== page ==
Getting it right: iPad Day @ DGC

| March 16, 2014 | 0 Comments

By Sue Ausmeier

What more fun way could there be to learn how to use your new iPad than to be involved in an ‘Amazing Race’ where the iPad was pivotal to winning the race? iPad Day’ dawned and Durban Girls’ College (DGC) Grade 9 girls arrived at school with their shiny set on an adventure around the world!

Searching, scanning and ‘selfies’

The day started with a brief introduction to several of the new apps that the girls were asked to download. It’s always amazing to see how quickly technology-infused teenagers are able to master new digital concepts. Teams were then each given their starting clue in the form of a QR code, which they had to scan.1

The cryptic clues that popped up led them to their various destinations – at each of which they had to perform some task using their iPads. Once the task was completed, they had to scan the next QR code and set off for their next destination. Each destination required a different kind of task to be completed; for example, the girls had to video themselves doing a rap about the location, take photos of each other with background evidence of their destination, create a collage of photos, download photos off the internet, use a drawing app to draw their location, take a ‘selfie’2 of their whole group and create a word collage.

Beat the pack with your book

Once all the clues had been collected and the required tasks completed, it was time to put the final product together – each group had to produce a book, using the Book Creator app. One or two pages of the book were allocated for each destination and all the various tasks had to be included. The books were then viewed on the big screen and all the girls got the opportunity to see each other’s attempts at rapping, drawing, creating collages, mindmaps, etc. The final winners were the team that got their book completed first and included all the required elements.

Getting the balance right

The day ended with the girls completing an online survey done in Google Forms,3 asking them what they thought about the day. Some of the comments were, “It was really good fun!”, “Most of it was new to me, so it was really helpful” and “I feel as though I have a good understanding of how to work the apps we were shown and I feel confident for using them in our school syllabus.” All in all, a successful day of fun and learning!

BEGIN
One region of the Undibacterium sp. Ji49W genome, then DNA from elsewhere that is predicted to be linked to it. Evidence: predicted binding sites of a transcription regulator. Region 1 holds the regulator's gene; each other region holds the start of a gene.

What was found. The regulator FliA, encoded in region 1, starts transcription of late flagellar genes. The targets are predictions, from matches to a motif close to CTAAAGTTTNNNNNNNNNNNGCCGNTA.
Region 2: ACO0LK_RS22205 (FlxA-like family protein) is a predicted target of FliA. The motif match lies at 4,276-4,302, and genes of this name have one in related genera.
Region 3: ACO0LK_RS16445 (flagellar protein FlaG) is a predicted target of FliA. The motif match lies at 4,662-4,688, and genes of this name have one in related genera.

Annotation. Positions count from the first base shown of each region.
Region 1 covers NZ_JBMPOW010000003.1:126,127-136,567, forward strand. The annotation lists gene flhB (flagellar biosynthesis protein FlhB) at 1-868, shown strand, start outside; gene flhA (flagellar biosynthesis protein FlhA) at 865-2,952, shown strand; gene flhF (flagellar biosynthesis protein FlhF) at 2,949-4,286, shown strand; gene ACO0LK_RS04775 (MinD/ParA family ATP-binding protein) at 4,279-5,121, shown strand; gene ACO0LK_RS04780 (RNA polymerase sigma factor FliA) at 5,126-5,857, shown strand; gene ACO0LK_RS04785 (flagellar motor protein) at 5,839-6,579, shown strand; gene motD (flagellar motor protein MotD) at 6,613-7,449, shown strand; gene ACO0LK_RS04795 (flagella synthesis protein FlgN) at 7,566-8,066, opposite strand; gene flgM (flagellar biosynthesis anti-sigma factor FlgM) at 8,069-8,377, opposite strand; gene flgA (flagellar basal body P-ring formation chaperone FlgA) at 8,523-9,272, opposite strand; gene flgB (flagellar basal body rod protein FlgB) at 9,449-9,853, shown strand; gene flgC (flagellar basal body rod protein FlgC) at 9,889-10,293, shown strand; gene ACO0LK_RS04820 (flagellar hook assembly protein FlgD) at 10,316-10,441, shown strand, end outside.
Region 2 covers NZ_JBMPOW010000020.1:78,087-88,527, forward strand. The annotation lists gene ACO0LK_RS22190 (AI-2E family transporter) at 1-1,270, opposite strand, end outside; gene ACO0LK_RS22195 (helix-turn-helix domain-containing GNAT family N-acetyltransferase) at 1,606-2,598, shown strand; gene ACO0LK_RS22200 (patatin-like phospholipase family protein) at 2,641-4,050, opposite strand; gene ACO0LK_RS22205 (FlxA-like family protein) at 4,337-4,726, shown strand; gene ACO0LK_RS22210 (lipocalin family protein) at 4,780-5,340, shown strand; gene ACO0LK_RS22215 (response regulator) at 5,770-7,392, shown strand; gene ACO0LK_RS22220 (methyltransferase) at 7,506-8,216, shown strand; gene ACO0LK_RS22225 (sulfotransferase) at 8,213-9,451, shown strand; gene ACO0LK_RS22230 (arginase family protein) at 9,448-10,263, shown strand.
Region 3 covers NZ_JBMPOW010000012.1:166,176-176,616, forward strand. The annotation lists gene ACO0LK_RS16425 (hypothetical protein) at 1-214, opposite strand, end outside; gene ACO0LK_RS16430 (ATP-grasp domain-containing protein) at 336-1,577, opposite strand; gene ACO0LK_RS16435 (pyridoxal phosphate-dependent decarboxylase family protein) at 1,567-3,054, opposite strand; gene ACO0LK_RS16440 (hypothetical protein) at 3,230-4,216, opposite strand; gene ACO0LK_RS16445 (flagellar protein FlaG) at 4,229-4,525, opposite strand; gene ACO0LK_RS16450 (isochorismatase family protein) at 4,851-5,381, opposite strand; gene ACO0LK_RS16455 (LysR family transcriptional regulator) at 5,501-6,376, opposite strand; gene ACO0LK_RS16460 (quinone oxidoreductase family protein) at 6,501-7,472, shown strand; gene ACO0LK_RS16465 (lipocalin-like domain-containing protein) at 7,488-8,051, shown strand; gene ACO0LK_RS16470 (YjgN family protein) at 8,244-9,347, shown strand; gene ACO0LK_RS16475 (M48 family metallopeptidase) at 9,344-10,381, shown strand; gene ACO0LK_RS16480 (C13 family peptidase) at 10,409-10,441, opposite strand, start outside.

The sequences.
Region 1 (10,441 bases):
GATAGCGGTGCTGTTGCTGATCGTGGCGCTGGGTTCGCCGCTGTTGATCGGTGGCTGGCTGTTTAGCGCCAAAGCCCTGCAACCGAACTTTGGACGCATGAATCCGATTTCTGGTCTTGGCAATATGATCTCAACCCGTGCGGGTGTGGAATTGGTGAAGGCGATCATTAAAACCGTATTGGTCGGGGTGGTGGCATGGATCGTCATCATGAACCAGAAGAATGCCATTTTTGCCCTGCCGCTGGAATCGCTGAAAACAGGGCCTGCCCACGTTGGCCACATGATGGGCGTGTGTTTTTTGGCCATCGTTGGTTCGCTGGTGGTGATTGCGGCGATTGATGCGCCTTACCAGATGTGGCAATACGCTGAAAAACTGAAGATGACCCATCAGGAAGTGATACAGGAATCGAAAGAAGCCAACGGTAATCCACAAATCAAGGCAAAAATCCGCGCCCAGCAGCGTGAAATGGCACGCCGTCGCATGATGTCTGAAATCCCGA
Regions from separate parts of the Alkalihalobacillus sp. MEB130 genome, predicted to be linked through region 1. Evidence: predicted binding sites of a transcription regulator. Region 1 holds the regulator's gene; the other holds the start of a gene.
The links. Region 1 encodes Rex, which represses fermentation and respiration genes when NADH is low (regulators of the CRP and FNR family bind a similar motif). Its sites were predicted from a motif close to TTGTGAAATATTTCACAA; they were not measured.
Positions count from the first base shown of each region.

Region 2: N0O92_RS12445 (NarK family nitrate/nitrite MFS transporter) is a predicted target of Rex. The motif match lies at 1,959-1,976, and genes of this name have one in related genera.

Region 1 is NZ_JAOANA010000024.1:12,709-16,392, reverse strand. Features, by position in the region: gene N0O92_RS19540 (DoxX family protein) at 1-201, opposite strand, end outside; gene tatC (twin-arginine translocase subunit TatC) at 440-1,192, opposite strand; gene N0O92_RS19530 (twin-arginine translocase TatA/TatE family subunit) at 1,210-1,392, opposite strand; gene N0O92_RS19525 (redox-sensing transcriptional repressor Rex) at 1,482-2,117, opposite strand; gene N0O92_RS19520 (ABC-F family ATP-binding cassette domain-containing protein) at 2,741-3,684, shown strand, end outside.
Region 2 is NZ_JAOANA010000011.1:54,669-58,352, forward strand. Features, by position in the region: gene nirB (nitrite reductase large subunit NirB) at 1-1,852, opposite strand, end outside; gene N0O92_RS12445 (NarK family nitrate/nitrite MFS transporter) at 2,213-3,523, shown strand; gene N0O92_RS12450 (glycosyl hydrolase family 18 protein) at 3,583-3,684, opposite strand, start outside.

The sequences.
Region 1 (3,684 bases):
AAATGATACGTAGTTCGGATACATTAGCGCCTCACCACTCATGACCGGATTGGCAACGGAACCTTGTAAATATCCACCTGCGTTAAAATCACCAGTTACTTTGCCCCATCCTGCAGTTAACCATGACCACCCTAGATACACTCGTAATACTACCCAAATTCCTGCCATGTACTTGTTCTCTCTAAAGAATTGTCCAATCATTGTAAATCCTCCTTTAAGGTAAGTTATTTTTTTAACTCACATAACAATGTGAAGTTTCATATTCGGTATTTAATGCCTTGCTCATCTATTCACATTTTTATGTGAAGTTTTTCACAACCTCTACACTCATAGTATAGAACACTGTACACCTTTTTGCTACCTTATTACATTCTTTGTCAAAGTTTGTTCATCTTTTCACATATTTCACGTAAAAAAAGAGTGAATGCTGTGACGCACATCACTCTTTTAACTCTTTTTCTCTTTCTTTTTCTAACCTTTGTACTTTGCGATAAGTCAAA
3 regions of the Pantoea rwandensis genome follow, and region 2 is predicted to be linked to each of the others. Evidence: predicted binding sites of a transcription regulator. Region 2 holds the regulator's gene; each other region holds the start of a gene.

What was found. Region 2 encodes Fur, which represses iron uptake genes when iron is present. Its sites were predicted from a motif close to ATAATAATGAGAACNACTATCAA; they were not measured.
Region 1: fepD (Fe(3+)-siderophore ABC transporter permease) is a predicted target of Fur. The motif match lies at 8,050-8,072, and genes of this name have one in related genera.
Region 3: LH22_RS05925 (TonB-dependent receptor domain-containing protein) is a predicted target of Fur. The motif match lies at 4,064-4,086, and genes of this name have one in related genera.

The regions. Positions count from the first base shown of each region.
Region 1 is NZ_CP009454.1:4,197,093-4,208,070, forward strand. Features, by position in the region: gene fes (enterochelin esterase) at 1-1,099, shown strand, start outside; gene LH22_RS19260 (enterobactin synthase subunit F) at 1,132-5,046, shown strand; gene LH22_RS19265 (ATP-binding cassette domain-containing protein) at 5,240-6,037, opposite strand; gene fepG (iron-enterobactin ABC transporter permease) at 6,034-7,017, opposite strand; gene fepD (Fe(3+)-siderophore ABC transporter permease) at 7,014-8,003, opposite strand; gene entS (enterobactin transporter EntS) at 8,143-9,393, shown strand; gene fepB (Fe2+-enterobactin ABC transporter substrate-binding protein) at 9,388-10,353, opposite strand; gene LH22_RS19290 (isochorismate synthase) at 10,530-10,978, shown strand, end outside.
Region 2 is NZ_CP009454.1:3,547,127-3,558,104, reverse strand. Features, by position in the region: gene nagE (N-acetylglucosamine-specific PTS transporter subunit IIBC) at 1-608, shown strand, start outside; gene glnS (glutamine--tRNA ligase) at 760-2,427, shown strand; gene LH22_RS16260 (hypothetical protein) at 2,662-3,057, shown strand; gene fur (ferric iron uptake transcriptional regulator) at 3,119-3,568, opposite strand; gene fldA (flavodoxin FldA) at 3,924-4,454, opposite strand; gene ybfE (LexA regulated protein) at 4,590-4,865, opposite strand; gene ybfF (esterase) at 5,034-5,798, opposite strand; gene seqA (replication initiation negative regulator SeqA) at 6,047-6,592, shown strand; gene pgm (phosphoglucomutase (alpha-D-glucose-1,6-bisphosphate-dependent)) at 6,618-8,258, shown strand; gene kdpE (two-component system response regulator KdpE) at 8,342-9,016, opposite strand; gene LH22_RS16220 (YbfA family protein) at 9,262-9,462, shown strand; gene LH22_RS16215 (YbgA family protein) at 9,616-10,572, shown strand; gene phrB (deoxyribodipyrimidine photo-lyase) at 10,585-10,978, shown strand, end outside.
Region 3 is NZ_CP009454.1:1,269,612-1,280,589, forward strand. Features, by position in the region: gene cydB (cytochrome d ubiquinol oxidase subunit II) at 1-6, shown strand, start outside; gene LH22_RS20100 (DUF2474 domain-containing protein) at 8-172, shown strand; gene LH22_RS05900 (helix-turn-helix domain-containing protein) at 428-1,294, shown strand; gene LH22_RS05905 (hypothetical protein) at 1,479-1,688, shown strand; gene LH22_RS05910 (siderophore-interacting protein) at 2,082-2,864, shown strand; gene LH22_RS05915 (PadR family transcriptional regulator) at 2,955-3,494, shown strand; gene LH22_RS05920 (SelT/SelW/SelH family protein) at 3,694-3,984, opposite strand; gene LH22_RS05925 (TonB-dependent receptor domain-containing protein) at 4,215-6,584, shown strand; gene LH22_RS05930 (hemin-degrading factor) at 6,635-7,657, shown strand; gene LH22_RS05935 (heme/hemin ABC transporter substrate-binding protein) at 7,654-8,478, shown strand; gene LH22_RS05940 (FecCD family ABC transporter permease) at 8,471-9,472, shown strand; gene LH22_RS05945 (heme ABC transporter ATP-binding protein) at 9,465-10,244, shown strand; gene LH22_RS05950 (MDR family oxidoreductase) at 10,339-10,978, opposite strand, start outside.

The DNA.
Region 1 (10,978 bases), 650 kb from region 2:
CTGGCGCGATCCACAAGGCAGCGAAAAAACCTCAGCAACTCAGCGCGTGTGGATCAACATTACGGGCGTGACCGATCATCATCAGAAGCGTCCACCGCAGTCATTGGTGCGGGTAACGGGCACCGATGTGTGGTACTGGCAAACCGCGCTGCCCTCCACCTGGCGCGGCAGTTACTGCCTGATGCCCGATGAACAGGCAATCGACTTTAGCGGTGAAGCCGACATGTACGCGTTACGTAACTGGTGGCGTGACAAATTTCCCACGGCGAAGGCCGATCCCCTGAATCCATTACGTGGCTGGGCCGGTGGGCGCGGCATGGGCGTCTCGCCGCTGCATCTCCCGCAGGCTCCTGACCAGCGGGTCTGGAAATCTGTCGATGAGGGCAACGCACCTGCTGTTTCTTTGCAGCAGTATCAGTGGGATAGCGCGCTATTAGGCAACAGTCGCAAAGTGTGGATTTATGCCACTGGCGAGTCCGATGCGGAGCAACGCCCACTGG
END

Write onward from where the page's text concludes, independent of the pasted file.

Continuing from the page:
Sue Ausmeier is head of information technology at Durban Girls’ College, in Durban, KwaZulu-Natal.

References:
1. A QR code consists of black modules (square dots) arranged in a square grid on a white background, which can be read by an imaging device (such as a camera) and processed using Reed-Solomon error correction until the image can be appropriately interpreted. Data is then extracted from patterns present in both horizontal and vertical components of the image. (Source: http://en.wikipedia.org/wiki/QR_code.)

2. A picture taken of yourself that is planned to be uploaded to Facebook, Myspace or any other sort of social networking website. (Source: http://www.urbandictionary.com/define.php?term=selfie.)

3. Google Forms is a useful tool to help you plan events, send a survey, give students a quiz or collect other information in an easy, streamlined way. A Google form can be connected to a Google spreadsheet. If a spreadsheet is linked to the form, responses will automatically be sent to the spreadsheet. Otherwise, users can view them on the ‘Summary of Responses’ page accessible from the Responses menu. (Source: https://support.google.com/drive/answer/87809?hl=en.)

 

Category: Autumn 2014, e-Education

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